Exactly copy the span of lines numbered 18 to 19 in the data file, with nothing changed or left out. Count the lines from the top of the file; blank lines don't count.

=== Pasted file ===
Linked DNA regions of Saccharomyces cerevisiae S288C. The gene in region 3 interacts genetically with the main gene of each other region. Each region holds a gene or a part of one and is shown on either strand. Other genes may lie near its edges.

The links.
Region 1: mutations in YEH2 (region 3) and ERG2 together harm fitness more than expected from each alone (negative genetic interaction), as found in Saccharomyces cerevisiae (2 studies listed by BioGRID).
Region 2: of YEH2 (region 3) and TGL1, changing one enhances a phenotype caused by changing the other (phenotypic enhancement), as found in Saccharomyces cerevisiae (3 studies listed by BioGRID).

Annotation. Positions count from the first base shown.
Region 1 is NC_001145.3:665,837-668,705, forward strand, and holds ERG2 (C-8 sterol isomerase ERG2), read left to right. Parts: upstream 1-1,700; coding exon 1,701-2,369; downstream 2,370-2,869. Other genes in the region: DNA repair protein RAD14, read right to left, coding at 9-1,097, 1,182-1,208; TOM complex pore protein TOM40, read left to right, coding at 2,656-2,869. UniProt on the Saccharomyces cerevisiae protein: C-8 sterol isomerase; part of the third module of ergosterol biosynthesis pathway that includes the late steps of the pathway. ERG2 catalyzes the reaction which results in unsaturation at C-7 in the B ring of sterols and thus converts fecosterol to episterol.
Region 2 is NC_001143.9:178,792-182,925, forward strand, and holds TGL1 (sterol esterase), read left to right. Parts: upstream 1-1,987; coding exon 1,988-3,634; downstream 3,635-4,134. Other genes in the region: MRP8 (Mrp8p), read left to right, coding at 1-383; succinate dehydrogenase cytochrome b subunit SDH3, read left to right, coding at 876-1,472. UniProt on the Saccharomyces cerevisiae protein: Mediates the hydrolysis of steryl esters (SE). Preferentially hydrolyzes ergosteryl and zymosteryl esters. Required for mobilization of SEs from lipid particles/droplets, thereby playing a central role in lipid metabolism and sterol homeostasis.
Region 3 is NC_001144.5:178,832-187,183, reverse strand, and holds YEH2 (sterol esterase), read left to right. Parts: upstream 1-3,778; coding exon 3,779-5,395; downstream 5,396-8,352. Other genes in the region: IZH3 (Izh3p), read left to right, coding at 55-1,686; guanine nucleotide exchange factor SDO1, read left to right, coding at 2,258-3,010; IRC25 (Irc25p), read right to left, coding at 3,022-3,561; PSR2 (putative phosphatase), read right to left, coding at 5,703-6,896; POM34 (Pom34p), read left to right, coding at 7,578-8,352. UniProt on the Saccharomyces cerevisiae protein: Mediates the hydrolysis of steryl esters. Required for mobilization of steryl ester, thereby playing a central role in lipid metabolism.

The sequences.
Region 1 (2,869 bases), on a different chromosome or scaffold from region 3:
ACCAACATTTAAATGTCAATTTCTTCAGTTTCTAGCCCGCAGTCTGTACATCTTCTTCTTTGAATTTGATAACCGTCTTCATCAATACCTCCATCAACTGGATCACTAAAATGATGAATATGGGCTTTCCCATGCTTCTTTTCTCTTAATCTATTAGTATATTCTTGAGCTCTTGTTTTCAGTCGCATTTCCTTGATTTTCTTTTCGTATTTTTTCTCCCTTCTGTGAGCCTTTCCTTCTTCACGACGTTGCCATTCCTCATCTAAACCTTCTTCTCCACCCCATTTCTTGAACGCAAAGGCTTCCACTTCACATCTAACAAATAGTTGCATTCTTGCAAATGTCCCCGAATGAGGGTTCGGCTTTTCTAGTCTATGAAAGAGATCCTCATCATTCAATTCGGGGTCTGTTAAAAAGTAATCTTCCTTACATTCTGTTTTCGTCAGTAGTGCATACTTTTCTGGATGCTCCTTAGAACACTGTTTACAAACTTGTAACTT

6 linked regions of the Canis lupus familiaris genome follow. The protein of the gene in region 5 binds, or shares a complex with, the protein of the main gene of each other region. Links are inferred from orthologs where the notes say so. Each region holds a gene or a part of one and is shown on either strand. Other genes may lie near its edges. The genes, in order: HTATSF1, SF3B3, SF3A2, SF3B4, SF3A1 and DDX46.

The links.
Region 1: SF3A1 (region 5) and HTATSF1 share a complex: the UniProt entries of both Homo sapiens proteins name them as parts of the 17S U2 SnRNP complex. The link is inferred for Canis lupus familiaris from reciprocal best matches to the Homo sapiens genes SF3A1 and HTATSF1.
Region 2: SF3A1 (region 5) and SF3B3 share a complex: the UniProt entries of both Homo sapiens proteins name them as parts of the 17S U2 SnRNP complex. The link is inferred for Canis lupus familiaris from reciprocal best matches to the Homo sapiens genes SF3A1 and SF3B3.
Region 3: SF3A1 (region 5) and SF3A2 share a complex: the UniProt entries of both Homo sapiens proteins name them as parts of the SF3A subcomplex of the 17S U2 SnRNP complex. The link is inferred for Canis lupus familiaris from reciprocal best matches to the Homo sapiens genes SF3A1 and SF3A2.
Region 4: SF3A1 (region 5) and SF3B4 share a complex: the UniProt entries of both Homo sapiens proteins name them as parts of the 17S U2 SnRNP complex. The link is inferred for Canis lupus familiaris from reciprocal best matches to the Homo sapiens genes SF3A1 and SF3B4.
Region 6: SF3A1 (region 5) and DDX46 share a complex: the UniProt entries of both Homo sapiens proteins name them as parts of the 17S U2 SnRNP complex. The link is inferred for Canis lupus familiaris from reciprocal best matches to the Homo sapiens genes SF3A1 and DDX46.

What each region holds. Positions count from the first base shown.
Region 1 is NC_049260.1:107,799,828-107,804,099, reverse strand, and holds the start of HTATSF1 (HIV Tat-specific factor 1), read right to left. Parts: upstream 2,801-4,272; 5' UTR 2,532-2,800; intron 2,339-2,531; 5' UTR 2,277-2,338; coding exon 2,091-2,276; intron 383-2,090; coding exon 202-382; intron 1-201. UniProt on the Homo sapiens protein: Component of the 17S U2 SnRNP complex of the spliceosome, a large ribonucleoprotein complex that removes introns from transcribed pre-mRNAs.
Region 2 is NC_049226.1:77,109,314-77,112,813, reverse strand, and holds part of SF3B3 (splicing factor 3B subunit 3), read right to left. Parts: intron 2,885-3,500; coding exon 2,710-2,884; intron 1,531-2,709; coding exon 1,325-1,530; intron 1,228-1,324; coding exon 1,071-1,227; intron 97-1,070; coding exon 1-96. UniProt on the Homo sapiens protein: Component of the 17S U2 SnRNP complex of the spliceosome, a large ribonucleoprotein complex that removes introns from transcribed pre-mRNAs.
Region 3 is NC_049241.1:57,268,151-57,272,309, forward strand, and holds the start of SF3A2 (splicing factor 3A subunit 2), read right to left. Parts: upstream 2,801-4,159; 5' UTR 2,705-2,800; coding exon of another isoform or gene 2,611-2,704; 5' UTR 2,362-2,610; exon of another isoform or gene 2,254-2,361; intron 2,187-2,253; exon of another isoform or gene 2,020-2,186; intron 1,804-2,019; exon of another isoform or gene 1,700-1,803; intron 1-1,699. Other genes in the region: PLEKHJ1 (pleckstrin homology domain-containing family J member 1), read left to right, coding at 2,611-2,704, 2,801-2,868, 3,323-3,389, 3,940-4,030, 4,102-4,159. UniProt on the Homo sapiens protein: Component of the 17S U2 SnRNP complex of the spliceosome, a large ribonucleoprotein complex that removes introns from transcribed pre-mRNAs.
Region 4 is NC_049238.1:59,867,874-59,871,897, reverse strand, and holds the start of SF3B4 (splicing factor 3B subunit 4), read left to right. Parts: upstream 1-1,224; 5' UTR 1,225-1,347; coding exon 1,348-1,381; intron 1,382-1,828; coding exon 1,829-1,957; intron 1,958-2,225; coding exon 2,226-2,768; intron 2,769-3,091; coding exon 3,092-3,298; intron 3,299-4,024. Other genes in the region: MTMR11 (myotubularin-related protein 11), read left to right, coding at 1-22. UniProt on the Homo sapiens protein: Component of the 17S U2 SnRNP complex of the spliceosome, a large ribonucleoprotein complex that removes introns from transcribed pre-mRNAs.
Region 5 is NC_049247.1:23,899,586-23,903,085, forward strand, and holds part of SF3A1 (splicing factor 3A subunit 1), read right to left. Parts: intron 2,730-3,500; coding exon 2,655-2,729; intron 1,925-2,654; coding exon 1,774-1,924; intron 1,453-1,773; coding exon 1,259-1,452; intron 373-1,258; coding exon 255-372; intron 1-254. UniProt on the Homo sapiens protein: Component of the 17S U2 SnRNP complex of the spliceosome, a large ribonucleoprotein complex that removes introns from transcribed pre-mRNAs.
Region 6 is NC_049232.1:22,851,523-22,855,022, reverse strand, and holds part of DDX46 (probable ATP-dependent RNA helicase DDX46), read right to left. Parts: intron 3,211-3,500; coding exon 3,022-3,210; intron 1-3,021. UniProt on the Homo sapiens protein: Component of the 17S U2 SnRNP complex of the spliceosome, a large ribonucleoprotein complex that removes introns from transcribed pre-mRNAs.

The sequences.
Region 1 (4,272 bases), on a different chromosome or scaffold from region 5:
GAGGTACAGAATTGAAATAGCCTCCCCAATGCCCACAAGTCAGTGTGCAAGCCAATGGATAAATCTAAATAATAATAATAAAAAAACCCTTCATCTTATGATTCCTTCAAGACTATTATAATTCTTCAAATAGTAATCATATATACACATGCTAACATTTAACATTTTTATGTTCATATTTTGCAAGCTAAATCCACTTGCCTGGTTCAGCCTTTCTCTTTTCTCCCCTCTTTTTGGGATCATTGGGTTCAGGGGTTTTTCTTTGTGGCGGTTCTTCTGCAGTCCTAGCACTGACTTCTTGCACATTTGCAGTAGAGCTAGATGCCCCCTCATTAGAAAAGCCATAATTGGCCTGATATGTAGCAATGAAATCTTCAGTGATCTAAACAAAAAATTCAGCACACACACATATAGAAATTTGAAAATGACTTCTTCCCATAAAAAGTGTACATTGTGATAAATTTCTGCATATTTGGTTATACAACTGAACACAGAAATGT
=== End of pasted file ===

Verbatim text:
Region 6: SF3A1 (region 5) and DDX46 share a complex: the UniProt entries of both Homo sapiens proteins name them as parts of the 17S U2 SnRNP complex. The link is inferred for Canis lupus familiaris from reciprocal best matches to the Homo sapiens genes SF3A1 and DDX46.

What each region holds. Positions count from the first base shown.